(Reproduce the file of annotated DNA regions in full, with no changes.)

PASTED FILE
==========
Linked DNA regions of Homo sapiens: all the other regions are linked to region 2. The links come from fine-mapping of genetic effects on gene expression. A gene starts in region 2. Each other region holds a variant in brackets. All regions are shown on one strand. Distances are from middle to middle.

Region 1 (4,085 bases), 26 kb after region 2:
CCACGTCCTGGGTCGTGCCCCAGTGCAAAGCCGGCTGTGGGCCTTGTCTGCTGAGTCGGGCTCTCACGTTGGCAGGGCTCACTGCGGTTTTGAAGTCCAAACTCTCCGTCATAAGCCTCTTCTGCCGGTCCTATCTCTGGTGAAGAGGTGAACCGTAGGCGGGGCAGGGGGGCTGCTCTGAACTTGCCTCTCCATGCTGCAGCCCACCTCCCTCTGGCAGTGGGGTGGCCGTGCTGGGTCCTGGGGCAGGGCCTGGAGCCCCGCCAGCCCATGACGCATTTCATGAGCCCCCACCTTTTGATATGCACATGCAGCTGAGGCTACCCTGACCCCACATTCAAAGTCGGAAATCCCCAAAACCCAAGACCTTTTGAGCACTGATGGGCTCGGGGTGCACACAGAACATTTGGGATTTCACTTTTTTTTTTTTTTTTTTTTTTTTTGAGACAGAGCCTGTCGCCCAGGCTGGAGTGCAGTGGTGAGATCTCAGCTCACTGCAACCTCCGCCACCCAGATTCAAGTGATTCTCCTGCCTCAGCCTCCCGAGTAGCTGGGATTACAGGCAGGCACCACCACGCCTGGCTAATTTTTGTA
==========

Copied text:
Linked DNA regions of Homo sapiens: all the other regions are linked to region 2. The links come from fine-mapping of genetic effects on gene expression. A gene starts in region 2. Each other region holds a variant in brackets. All regions are shown on one strand. Distances are from middle to middle.

Region 1 (4,085 bases), 26 kb after region 2:
CCACGTCCTGGGTCGTGCCCCAGTGCAAAGCCGGCTGTGGGCCTTGTCTGCTGAGTCGGGCTCTCACGTTGGCAGGGCTCACTGCGGTTTTGAAGTCCAAACTCTCCGTCATAAGCCTCTTCTGCCGGTCCTATCTCTGGTGAAGAGGTGAACCGTAGGCGGGGCAGGGGGGCTGCTCTGAACTTGCCTCTCCATGCTGCAGCCCACCTCCCTCTGGCAGTGGGGTGGCCGTGCTGGGTCCTGGGGCAGGGCCTGGAGCCCCGCCAGCCCATGACGCATTTCATGAGCCCCCACCTTTTGATATGCACATGCAGCTGAGGCTACCCTGACCCCACATTCAAAGTCGGAAATCCCCAAAACCCAAGACCTTTTGAGCACTGATGGGCTCGGGGTGCACACAGAACATTTGGGATTTCACTTTTTTTTTTTTTTTTTTTTTTTTTGAGACAGAGCCTGTCGCCCAGGCTGGAGTGCAGTGGTGAGATCTCAGCTCACTGCAACCTCCGCCACCCAGATTCAAGTGATTCTCCTGCCTCAGCCTCCCGAGTAGCTGGGATTACAGGCAGGCACCACCACGCCTGGCTAATTTTTGTA